Pursuing Product Liability Claim due to a Defective and Injurious Medical Product

In 2005, the U.S. Food and Drug Administration (FDA) approved the use of the DePuy ASR XL Acetabular metal-on-metal (MoM) hip replacement. This artificial medical product was intended as a longer and lasting alternative to metal-on-plastic and metal-on-ceramic hip replacement systems. Compared to the other two hip joint replacement products, this metal-on-metal hip replacement had higher resistance against deterioration and was designed to withstand more vigorous activities; thus, doctors saw it as as a more sound choice for younger and more active patients.

The hip joint, also called the ball and socket joint, is one largest joints in the human body. Its major function is to provide support to the upper body by supporting the upper body’s full weight while standing, walking, running, bending or stretching.

Full weight support and performance of regular activities (without experiencing pain), however, are possible only if the hip is completely healthy; once an injury or a disease damages the hip joint a person’s movements will definitely be affected.

Examples of injuries and diseases that can damage the hip joint include; a forceful blow, such as one created in motor vehicle accidents; falls, which can cause hip fracture; osteoarthritis, or wear and tear arthritis, which can result to the painful rubbing of the bones; and, rheumatoid arthritis, which is a result of the immune system mistakenly attacking the joints’ lining, causing inflammation in these joints. Though the hip is supported by strong and large thigh muscles, this it can be damaged if a person experiences any of the factors indicated above.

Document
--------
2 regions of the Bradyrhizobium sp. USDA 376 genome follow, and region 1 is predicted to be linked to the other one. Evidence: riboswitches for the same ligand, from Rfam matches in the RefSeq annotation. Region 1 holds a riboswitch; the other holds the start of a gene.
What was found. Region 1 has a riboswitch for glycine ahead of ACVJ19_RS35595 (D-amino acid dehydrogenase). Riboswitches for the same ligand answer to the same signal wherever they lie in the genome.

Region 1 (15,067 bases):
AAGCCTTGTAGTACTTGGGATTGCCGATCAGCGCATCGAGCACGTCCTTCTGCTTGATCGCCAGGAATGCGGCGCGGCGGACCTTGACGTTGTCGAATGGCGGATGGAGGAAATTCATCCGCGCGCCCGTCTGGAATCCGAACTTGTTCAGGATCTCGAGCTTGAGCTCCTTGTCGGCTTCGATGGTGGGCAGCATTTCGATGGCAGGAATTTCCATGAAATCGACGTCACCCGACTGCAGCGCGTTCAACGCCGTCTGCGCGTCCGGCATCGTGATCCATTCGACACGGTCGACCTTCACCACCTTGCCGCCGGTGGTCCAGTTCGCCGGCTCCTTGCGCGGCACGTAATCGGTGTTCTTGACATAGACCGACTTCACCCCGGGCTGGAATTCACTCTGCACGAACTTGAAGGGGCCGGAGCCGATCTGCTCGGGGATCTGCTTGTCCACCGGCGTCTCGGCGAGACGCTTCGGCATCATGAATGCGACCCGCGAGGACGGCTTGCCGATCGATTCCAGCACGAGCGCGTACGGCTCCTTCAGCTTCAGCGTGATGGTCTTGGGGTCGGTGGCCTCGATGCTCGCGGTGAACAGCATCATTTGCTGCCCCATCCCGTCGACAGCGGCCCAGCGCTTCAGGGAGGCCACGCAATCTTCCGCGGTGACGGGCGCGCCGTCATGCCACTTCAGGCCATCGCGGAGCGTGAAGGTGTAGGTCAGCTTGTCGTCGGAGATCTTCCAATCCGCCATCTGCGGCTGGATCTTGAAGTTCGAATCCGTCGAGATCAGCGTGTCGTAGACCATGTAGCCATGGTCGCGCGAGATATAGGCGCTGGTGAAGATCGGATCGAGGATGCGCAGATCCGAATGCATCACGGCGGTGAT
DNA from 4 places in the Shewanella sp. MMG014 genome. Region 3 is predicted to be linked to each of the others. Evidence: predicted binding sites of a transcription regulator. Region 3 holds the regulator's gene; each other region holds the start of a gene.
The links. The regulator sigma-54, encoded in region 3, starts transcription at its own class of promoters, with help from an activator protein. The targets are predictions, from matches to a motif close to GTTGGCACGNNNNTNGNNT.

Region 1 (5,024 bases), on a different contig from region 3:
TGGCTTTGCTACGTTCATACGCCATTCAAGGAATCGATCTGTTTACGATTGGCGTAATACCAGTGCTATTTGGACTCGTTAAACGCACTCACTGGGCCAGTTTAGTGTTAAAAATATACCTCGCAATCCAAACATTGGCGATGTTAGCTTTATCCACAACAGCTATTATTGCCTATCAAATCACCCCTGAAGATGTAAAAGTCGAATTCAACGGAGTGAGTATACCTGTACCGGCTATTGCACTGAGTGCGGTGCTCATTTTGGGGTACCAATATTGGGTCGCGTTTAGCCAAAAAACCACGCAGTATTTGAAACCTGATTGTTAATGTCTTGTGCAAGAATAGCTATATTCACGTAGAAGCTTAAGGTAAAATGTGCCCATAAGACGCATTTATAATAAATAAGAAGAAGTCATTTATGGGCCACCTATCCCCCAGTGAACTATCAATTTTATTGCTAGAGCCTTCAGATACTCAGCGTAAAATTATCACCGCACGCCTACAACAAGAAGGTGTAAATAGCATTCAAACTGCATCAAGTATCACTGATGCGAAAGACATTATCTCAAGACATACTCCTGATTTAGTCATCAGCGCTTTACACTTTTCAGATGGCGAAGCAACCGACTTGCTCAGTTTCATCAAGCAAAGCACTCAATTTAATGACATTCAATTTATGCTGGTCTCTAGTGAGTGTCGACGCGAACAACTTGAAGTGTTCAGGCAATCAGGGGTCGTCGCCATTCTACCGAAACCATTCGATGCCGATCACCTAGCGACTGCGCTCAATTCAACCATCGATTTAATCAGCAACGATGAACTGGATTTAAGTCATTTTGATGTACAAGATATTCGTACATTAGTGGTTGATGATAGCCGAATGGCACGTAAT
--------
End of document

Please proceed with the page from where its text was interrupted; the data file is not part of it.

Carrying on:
A damaged hip joint can cause persistent pain and can make daily activities quite challenging to perform. To correct this medical condition and so relieve patients from so much pain, doctors, since the 1960s, have recommended hip replacement surgery using a prosthesis, which is an artificial joint. A prosthesis is meant to improve the quality of patient’s lives and the function of their hips.

Hip replacement systems, however, had parts that rub against one another, discharging tiny particles inside its host’s body in the process. This problem was a more serious case where the metal-on-metal hip replacement product was used and, in order to correct the problem created, a reconstructive or replacement surgery was usually necessitated to repair joint failure and tissues damaged by the device.

Besides joint failure and tissue damage, the metal-on-metal hip replacement also caused: Metallosis or metal poisoning; Osteolysis or bone loss; Systemic metallosis or the inflammation of the whole body due to presence of metal ions; Pseudotumors or the development of tumor-like deposits around affected joints; and, Bone fracture, which is the weakening of the bones surrounding the hip implant resulting to their breakage.

As explained by a Wausau personal injury attorney, any kind of product, but more specifically, medical devices and drugs, should be clinically tested first to fully determine their safety and effectivity. If a medical device ends up causing harm to any patient, then this patient should think of filing a product liability claim against the defective product’s manufacturer to recover compensation for his/her injuries.

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